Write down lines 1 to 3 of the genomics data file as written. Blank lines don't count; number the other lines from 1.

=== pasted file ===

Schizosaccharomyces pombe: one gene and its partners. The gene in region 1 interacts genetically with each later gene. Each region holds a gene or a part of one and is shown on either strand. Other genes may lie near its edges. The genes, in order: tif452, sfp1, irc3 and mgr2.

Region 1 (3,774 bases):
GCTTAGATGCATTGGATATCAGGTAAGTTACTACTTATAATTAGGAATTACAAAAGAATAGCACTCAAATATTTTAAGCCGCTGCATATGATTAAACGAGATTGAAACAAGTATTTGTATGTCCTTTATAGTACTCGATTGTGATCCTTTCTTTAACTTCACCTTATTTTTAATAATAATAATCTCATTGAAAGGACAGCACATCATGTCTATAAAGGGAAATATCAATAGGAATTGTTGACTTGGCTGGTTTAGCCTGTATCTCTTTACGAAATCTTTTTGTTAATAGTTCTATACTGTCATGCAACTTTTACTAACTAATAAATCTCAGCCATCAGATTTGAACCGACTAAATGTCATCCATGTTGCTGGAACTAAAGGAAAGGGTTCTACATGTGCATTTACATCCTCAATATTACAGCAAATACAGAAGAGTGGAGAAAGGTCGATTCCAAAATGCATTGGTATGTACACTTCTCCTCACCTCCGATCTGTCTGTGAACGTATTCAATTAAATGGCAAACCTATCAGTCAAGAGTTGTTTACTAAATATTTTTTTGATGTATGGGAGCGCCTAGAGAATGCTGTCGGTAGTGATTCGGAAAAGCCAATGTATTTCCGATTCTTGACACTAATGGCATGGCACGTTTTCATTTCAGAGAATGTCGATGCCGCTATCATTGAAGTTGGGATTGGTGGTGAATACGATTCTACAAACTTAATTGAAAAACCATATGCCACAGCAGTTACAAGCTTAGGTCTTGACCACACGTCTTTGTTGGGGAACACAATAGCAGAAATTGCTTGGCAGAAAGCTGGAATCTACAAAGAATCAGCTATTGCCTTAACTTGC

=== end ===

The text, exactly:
Schizosaccharomyces pombe: one gene and its partners. The gene in region 1 interacts genetically with each later gene. Each region holds a gene or a part of one and is shown on either strand. Other genes may lie near its edges. The genes, in order: tif452, sfp1, irc3 and mgr2.

Region 1 (3,774 bases):
GCTTAGATGCATTGGATATCAGGTAAGTTACTACTTATAATTAGGAATTACAAAAGAATAGCACTCAAATATTTTAAGCCGCTGCATATGATTAAACGAGATTGAAACAAGTATTTGTATGTCCTTTATAGTACTCGATTGTGATCCTTTCTTTAACTTCACCTTATTTTTAATAATAATAATCTCATTGAAAGGACAGCACATCATGTCTATAAAGGGAAATATCAATAGGAATTGTTGACTTGGCTGGTTTAGCCTGTATCTCTTTACGAAATCTTTTTGTTAATAGTTCTATACTGTCATGCAACTTTTACTAACTAATAAATCTCAGCCATCAGATTTGAACCGACTAAATGTCATCCATGTTGCTGGAACTAAAGGAAAGGGTTCTACATGTGCATTTACATCCTCAATATTACAGCAAATACAGAAGAGTGGAGAAAGGTCGATTCCAAAATGCATTGGTATGTACACTTCTCCTCACCTCCGATCTGTCTGTGAACGTATTCAATTAAATGGCAAACCTATCAGTCAAGAGTTGTTTACTAAATATTTTTTTGATGTATGGGAGCGCCTAGAGAATGCTGTCGGTAGTGATTCGGAAAAGCCAATGTATTTCCGATTCTTGACACTAATGGCATGGCACGTTTTCATTTCAGAGAATGTCGATGCCGCTATCATTGAAGTTGGGATTGGTGGTGAATACGATTCTACAAACTTAATTGAAAAACCATATGCCACAGCAGTTACAAGCTTAGGTCTTGACCACACGTCTTTGTTGGGGAACACAATAGCAGAAATTGCTTGGCAGAAAGCTGGAATCTACAAAGAATCAGCTATTGCCTTAACTTGC